(256g) Protegrin Has Distinct Mechanisms of Action On Prokaryotes and Eukaryotes As Defined by Unique Morphological Changes

Authors: 
Volzing, K. G., University of Minnesota
Kaznessis, Y., University of Minnesota

Each year in the US, tens of millions of unnecessary antibiotic prescriptions are written (1), livestock feeds are supplemented with over 29 million pounds of antibiotics (2) and at least 50,000 pounds of antibiotics are applied to crops (3). In combination with additional factors, this overuse of antibiotics has caused antibiotic resistance to become a significant concern in the fields of medicine, public health, agriculture and ecology. As the problem grows, alternative antimicrobial treatments are becoming increasingly important areas of study. Antimicrobial peptides (AMPs) are one alternative antimicrobial route currently being pursued. They have a much different activity on bacteria when compared to traditional antibiotics and it is substantially more difficult for bacteria to develope resistance to this kind of activity.

Our work presented here focuses on the transmembrane, pore forming, AMP protegrin (PG-1). PG-1 is highly active across dozens of bacterial strains; unfortunately, it is also toxic to eukaryotic cells. Throughout the last decade, significant efforts have been concentrated on first identifying the killing mechanisms of PG-1 and then engineering mutant peptides that not only remain active against bacteria but also have decreased toxicity relative to eukaryotic cells. To our knowledge, neither of these goals has been decisively realized so far.

Guided by molecular models and experimental observations, we have explicitly identified PG-1’s unique mechanism of action on both prokayotes and eukaryotes. Specifically, the flux of intracellular K+ ions out of the cell via the PG-1 pores is the key to bacterial cell death onset. In contrast, water flux across the cell membrane appears to be critical in eukaryotic cell death onset by PG-1. Notably, we have found no evidence that PG-1 elicits cell death through a means besides its biophysical effects on the cell membrane integrity and membrane potential.  Intracellular domains do not appear to initiate cell death through participation in signal cascades as was previously suggested (4). Based on this characterization, we can now systematically engineer variant PG-1 peptides that maintain very high antibacterial activity in parallel with low toxicity to eukaryotic systems. By doing so, we can custom design peptides for maximum effectiveness against specific microbes of interest while minimizing the toxicity to other cell types.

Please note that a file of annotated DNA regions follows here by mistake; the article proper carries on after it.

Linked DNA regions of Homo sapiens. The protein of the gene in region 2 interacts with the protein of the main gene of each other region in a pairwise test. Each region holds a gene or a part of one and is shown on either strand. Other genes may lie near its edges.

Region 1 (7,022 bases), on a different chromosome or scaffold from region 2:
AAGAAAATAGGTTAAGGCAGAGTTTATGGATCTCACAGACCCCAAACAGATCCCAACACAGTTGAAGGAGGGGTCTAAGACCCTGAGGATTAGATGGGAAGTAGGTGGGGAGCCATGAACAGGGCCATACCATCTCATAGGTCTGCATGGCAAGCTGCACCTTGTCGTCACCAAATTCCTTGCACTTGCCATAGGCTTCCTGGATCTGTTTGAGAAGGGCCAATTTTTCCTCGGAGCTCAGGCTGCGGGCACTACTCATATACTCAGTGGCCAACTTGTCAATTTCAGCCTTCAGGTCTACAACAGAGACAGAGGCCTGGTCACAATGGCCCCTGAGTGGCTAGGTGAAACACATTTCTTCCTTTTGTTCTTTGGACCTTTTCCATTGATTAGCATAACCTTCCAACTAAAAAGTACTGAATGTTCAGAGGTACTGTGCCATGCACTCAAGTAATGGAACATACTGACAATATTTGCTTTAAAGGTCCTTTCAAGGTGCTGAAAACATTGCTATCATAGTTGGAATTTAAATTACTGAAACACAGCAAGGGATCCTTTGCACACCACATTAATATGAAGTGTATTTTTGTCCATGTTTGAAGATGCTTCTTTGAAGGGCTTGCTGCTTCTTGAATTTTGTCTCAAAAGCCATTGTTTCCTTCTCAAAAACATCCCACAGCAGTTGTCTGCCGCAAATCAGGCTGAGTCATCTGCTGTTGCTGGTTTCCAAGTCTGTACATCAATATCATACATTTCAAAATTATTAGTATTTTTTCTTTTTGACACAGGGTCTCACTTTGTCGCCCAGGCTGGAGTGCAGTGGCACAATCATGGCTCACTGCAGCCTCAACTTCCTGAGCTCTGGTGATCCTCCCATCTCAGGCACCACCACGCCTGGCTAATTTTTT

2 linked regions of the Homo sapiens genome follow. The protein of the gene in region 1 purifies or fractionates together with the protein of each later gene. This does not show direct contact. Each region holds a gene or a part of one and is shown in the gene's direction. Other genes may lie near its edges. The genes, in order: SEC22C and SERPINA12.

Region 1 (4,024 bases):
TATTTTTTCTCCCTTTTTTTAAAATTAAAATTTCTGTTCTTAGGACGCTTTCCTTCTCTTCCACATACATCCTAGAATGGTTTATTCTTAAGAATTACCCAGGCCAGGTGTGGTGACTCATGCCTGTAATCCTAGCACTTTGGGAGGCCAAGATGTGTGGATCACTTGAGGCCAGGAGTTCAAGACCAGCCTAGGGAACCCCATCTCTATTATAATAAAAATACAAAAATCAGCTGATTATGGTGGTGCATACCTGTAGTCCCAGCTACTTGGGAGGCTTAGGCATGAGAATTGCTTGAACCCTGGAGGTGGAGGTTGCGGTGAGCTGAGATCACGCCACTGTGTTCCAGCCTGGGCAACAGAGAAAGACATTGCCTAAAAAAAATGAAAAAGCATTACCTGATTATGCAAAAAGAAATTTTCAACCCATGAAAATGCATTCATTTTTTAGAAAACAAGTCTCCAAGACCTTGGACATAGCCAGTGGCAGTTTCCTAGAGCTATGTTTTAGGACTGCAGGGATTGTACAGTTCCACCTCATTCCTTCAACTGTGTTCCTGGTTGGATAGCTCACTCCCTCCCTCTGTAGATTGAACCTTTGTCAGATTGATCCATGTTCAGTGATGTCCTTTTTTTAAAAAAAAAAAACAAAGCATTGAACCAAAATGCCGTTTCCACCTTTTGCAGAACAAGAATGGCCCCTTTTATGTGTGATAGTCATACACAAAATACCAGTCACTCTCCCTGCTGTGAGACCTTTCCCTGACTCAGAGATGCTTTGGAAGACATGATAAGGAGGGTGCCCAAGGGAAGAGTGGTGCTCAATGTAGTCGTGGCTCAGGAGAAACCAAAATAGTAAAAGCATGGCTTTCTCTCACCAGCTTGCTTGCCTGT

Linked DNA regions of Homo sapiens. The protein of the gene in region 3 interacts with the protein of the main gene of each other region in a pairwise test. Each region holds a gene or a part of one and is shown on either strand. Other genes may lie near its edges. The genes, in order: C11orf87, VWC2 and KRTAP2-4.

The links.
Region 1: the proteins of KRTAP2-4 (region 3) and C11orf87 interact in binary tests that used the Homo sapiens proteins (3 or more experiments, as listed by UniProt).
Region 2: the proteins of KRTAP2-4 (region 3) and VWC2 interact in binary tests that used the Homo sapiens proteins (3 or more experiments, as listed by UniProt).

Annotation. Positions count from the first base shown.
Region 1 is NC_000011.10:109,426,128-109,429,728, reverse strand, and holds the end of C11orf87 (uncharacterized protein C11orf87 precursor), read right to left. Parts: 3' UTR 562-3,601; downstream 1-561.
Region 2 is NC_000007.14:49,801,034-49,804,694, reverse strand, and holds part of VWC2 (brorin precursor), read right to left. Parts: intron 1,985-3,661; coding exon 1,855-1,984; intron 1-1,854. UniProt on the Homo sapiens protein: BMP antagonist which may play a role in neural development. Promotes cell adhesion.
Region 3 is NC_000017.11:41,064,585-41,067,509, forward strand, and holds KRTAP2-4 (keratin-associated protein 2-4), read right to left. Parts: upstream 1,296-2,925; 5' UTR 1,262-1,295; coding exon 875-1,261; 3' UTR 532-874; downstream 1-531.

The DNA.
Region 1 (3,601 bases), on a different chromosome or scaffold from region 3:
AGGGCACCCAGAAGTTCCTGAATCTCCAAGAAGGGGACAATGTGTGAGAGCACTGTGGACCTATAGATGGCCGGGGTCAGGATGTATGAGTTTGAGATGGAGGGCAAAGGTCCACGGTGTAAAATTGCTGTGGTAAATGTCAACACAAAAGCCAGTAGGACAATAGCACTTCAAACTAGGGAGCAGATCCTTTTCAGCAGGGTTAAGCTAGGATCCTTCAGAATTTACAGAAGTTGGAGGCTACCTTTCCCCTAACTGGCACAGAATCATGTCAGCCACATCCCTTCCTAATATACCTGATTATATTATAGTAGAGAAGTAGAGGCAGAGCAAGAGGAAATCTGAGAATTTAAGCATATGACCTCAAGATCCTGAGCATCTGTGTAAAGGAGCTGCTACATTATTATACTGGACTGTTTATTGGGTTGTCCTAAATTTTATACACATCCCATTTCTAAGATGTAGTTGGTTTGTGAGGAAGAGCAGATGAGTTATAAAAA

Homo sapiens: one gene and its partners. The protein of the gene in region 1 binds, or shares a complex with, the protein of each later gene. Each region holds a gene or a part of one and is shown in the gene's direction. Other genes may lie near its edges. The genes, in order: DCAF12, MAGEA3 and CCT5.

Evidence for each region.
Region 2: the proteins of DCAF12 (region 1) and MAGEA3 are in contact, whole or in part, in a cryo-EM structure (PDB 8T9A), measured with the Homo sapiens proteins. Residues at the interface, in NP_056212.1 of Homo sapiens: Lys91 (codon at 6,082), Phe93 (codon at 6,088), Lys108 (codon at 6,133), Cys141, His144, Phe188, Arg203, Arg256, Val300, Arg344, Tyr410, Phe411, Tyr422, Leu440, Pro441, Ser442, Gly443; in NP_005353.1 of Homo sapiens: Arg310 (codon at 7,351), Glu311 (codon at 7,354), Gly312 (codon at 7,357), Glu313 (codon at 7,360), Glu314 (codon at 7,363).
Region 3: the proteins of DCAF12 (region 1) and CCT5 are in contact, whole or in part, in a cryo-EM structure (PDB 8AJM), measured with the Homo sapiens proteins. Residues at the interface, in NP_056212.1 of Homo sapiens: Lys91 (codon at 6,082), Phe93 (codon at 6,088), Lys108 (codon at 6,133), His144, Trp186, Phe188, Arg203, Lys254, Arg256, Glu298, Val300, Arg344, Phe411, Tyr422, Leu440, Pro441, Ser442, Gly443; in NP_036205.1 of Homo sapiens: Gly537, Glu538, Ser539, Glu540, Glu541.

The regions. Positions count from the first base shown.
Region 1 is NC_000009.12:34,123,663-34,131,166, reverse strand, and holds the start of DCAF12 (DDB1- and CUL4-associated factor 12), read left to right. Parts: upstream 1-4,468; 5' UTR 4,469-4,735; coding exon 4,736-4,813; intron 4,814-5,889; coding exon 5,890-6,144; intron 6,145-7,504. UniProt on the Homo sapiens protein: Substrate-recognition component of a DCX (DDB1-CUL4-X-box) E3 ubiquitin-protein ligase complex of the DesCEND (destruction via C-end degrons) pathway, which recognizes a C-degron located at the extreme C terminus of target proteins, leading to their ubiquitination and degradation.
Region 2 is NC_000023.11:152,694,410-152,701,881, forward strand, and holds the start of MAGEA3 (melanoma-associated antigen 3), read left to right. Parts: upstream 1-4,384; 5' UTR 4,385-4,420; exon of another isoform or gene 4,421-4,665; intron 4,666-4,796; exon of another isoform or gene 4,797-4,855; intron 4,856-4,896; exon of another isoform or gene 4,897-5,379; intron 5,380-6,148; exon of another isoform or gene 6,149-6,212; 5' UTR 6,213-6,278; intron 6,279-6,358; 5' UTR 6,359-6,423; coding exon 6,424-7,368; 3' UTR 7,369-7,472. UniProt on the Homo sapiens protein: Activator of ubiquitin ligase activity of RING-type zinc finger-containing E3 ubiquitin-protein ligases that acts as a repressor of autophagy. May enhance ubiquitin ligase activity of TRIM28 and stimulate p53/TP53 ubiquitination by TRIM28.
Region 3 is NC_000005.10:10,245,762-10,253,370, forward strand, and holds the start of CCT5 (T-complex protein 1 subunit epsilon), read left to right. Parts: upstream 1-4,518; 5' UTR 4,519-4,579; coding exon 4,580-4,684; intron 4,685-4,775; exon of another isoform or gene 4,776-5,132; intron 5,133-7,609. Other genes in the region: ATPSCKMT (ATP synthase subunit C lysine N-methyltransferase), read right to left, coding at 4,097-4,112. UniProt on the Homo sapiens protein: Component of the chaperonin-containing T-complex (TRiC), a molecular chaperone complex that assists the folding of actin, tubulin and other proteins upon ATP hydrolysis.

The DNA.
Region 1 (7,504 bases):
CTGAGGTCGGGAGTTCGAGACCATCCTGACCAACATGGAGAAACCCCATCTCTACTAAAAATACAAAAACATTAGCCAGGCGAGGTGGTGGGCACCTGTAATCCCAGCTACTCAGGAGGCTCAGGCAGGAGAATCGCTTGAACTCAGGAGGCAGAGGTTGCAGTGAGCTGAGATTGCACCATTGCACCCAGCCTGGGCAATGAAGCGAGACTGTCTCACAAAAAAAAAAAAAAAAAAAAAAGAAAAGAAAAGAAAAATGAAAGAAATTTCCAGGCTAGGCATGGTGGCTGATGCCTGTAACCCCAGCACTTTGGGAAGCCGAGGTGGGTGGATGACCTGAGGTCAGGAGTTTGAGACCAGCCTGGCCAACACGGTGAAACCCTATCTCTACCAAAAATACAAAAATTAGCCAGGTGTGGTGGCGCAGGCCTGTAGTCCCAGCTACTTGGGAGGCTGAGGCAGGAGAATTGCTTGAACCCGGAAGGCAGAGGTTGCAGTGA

1. American College of Physicians. Antibiotic Resistance.   http://www.acponline.org/patients_families/diseases_conditions/antibiotic_resistance/ 29 April 2011.
2. Food and Drug Administration. 2009 Summary Report on Antimicrobials Sold or Disbributed for Use in Food Producing Animals.  http://www.fda.gov/downloads/ForIndustry/UserFees/AnimalDrugUserFeeActADUFA/UCM231851.pdf 29 April 2011.
3. National Agricultural Statistics Service. Agricultural Chemical Usage, 1995 Fruits Summary. No. 96172. U.S. Dept. Agriculture.
4. Mangoni M et al. Change in membrane permeability induced by protegrin 1: implication of disulphide bridges and pore formation. FEBS Letters. 383 (1996) 93-98.